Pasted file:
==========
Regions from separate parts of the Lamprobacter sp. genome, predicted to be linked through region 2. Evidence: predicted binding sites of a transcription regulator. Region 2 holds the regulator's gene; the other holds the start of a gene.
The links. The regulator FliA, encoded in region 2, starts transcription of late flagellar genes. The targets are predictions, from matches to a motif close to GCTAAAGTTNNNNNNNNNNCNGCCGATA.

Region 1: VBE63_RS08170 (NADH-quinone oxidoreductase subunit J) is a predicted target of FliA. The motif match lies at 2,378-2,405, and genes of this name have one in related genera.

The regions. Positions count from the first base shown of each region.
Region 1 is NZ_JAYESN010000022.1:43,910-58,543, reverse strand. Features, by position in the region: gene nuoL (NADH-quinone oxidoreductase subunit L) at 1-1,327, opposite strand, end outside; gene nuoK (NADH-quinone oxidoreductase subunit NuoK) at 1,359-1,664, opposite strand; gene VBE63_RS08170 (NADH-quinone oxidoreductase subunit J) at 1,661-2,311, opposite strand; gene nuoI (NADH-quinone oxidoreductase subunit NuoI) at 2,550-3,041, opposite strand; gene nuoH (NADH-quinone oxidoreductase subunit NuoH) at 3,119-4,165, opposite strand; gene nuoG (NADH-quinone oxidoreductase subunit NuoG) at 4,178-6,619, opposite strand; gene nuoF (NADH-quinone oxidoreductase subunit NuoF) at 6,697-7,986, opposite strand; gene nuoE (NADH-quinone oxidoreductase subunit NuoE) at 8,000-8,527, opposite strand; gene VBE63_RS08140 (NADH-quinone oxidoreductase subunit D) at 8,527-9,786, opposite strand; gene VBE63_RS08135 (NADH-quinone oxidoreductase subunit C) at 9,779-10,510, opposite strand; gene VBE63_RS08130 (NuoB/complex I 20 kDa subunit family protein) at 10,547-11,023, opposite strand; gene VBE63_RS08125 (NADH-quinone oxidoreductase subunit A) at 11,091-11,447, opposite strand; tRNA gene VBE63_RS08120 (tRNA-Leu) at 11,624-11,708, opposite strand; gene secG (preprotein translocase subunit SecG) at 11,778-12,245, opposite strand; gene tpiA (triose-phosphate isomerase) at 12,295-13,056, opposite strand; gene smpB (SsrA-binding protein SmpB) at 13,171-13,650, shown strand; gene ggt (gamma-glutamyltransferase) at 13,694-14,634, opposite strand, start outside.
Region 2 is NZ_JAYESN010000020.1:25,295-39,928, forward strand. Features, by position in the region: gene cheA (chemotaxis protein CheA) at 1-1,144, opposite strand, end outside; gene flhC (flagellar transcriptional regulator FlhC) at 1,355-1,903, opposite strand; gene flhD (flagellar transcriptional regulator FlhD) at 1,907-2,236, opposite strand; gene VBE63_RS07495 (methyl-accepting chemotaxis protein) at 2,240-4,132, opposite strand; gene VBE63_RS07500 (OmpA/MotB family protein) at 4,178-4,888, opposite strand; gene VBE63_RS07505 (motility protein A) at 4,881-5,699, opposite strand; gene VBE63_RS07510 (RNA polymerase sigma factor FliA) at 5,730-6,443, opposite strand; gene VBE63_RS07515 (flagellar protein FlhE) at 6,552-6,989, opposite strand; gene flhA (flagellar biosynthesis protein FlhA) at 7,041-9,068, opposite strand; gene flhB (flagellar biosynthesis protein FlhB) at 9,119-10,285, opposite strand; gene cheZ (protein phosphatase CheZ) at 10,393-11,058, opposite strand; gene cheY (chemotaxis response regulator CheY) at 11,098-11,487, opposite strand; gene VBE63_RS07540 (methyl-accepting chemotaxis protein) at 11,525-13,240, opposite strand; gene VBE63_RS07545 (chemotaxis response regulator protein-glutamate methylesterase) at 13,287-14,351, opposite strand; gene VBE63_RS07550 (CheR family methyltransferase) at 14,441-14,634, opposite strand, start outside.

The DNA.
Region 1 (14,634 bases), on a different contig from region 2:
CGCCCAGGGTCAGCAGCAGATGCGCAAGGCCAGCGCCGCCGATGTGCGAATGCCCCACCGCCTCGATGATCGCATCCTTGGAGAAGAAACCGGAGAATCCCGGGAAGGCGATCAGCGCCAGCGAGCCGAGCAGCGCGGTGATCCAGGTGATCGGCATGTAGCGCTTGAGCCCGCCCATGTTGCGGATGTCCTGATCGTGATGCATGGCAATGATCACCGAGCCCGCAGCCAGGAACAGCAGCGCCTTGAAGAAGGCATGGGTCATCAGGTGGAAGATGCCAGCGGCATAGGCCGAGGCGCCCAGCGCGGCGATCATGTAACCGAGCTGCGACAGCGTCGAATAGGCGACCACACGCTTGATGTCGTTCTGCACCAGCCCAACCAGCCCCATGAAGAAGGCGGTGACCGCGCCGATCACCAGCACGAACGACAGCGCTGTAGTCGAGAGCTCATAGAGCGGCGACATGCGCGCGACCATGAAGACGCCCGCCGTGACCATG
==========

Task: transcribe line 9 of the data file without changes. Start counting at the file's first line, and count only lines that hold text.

CGCCCAGGGTCAGCAGCAGATGCGCAAGGCCAGCGCCGCCGATGTGCGAATGCCCCACCGCCTCGATGATCGCATCCTTGGAGAAGAAACCGGAGAATCCCGGGAAGGCGATCAGCGCCAGCGAGCCGAGCAGCGCGGTGATCCAGGTGATCGGCATGTAGCGCTTGAGCCCGCCCATGTTGCGGATGTCCTGATCGTGATGCATGGCAATGATCACCGAGCCCGCAGCCAGGAACAGCAGCGCCTTGAAGAAGGCATGGGTCATCAGGTGGAAGATGCCAGCGGCATAGGCCGAGGCGCCCAGCGCGGCGATCATGTAACCGAGCTGCGACAGCGTCGAATAGGCGACCACACGCTTGATGTCGTTCTGCACCAGCCCAACCAGCCCCATGAAGAAGGCGGTGACCGCGCCGATCACCAGCACGAACGACAGCGCTGTAGTCGAGAGCTCATAGAGCGGCGACATGCGCGCGACCATGAAGACGCCCGCCGTGACCATG